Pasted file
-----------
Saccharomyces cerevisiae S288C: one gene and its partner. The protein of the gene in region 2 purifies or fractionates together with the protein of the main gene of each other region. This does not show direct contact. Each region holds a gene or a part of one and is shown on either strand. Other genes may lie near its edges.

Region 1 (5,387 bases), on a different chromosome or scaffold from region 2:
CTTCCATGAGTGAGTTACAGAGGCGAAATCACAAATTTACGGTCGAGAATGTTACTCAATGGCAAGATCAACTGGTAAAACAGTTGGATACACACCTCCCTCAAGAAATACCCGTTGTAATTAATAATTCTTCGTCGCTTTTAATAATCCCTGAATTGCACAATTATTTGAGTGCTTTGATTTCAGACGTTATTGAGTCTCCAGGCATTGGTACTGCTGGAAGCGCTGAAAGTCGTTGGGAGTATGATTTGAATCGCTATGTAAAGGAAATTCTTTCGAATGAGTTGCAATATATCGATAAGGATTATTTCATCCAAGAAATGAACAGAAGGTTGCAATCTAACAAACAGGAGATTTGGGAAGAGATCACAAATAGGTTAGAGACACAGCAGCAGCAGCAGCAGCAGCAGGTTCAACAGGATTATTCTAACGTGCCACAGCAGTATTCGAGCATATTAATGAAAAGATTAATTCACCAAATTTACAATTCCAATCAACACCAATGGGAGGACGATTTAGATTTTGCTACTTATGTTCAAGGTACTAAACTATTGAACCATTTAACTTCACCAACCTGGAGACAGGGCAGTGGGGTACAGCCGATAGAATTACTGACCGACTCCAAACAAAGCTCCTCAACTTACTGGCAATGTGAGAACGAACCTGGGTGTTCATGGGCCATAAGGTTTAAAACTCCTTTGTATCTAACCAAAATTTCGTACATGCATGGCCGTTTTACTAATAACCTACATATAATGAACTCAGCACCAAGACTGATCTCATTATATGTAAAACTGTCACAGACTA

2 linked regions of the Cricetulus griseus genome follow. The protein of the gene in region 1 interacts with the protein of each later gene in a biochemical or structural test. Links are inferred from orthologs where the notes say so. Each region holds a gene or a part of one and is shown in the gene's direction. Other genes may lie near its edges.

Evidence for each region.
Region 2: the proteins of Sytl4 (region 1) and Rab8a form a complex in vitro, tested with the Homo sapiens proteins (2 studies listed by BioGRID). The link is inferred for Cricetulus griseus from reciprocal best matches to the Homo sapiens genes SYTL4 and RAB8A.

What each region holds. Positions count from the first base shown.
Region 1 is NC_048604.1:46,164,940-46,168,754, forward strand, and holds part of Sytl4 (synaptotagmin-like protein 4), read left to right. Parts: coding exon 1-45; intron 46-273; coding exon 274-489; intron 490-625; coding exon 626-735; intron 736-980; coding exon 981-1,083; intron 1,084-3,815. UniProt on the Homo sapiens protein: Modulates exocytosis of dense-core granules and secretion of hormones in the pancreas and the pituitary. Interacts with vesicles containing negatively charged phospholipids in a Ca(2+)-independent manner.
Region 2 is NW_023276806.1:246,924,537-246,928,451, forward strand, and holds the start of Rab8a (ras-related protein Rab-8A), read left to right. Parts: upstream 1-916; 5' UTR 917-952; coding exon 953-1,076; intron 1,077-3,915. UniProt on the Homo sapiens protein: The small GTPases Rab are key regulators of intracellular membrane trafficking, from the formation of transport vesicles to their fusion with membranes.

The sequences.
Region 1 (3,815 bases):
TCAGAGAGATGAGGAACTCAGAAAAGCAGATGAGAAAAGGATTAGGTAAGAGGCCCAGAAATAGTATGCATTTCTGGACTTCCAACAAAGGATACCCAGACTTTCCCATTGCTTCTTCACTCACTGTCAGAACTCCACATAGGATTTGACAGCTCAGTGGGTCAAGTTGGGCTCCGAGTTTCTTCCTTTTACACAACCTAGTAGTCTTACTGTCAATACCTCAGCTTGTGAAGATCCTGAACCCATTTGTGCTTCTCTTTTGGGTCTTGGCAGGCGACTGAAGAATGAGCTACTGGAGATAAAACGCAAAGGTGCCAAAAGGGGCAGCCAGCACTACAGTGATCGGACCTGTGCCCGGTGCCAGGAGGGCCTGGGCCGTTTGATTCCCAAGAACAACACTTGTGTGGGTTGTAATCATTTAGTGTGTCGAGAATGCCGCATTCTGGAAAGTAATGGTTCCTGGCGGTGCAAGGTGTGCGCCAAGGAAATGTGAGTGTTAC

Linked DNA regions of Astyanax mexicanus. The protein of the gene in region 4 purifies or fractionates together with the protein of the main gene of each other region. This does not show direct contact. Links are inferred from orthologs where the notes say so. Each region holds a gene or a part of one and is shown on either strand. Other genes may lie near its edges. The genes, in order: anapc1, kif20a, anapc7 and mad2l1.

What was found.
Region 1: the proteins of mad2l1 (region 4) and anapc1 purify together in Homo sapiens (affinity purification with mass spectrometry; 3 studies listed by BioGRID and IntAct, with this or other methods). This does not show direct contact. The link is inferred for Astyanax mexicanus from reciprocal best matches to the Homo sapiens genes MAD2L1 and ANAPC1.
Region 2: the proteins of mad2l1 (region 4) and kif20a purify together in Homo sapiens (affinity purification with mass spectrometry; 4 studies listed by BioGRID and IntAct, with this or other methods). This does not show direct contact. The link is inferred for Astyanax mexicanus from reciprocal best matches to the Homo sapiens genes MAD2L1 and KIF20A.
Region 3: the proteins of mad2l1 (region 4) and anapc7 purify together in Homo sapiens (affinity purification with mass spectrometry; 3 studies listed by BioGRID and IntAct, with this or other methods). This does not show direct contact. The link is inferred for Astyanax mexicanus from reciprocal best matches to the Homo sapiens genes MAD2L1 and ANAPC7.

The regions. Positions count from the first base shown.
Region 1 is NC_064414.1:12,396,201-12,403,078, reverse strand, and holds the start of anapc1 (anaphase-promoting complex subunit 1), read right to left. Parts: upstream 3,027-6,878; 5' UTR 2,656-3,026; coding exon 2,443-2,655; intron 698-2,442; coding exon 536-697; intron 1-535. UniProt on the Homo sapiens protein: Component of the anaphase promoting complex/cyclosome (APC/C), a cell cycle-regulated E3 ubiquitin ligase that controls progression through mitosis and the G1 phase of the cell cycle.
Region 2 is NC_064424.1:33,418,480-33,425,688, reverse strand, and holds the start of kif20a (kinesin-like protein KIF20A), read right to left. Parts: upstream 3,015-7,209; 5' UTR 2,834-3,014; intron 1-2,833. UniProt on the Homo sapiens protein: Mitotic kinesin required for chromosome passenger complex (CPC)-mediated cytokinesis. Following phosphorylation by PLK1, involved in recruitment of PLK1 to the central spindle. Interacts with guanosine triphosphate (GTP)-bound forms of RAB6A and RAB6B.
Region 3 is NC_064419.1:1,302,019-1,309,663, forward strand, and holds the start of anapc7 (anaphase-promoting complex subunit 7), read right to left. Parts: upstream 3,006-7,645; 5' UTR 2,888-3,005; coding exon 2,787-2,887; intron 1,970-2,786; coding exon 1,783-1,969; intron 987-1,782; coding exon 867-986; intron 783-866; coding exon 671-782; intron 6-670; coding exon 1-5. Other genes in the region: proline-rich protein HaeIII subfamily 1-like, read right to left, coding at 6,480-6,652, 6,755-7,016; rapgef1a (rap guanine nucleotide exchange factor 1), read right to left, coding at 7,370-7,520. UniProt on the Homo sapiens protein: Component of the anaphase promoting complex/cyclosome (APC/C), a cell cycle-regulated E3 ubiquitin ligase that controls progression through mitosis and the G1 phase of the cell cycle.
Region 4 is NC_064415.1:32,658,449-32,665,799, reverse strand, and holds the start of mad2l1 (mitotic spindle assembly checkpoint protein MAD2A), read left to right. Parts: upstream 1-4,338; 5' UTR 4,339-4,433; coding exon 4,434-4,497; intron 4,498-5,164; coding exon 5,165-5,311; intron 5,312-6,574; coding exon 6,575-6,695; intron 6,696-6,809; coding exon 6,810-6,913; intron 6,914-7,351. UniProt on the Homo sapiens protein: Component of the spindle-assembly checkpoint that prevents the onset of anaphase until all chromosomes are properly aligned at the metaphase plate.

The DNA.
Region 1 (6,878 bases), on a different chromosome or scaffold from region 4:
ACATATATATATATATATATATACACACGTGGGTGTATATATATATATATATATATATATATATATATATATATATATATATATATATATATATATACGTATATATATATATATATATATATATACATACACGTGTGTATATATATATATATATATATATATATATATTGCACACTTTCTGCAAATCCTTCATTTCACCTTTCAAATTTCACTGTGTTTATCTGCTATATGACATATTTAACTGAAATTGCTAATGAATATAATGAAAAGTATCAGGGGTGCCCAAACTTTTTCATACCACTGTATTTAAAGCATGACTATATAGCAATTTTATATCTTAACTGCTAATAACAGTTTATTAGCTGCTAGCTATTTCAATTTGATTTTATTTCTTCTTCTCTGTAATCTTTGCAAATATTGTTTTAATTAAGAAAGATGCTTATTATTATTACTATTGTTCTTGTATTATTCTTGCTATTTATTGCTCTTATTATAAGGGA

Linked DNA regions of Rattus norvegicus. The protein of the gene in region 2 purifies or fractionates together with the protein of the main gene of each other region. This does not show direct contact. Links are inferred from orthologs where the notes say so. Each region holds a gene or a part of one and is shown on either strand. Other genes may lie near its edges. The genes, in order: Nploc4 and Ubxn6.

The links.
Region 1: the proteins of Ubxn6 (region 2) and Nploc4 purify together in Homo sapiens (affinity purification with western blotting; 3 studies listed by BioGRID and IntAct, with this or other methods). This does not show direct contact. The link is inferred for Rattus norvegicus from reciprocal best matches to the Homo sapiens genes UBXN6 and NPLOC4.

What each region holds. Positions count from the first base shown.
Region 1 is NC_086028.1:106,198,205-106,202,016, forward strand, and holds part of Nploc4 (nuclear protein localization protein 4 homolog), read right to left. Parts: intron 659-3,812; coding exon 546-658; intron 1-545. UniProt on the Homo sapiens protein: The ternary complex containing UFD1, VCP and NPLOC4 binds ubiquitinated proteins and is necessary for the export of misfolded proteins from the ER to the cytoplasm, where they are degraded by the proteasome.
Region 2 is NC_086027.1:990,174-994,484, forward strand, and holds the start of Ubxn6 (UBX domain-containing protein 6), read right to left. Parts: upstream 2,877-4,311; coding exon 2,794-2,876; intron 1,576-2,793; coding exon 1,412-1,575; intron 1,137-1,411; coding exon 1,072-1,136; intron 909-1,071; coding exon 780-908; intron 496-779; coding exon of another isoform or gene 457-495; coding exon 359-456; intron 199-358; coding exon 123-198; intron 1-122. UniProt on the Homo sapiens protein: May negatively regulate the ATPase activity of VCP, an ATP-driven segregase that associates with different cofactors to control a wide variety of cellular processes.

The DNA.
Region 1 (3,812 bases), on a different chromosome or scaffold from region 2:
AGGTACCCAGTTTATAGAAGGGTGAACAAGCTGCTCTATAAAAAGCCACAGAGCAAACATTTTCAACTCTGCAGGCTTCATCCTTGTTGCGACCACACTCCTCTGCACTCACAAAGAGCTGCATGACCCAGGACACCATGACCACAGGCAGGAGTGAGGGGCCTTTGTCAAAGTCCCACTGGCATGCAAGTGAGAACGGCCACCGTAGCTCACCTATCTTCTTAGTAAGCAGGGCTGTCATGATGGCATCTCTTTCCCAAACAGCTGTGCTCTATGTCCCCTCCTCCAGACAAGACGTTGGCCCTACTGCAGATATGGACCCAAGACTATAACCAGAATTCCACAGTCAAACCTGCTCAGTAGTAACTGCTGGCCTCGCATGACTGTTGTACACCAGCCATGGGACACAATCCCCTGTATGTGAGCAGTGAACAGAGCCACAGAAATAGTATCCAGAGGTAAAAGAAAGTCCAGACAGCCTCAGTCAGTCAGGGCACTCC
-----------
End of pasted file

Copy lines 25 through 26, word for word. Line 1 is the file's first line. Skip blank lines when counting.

ACATATATATATATATATATATACACACGTGGGTGTATATATATATATATATATATATATATATATATATATATATATATATATATATATATATATACGTATATATATATATATATATATATATACATACACGTGTGTATATATATATATATATATATATATATATATTGCACACTTTCTGCAAATCCTTCATTTCACCTTTCAAATTTCACTGTGTTTATCTGCTATATGACATATTTAACTGAAATTGCTAATGAATATAATGAAAAGTATCAGGGGTGCCCAAACTTTTTCATACCACTGTATTTAAAGCATGACTATATAGCAATTTTATATCTTAACTGCTAATAACAGTTTATTAGCTGCTAGCTATTTCAATTTGATTTTATTTCTTCTTCTCTGTAATCTTTGCAAATATTGTTTTAATTAAGAAAGATGCTTATTATTATTACTATTGTTCTTGTATTATTCTTGCTATTTATTGCTCTTATTATAAGGGA

Linked DNA regions of Rattus norvegicus. The protein of the gene in region 2 purifies or fractionates together with the protein of the main gene of each other region. This does not show direct contact. Links are inferred from orthologs where the notes say so. Each region holds a gene or a part of one and is shown on either strand. Other genes may lie near its edges. The genes, in order: Nploc4 and Ubxn6.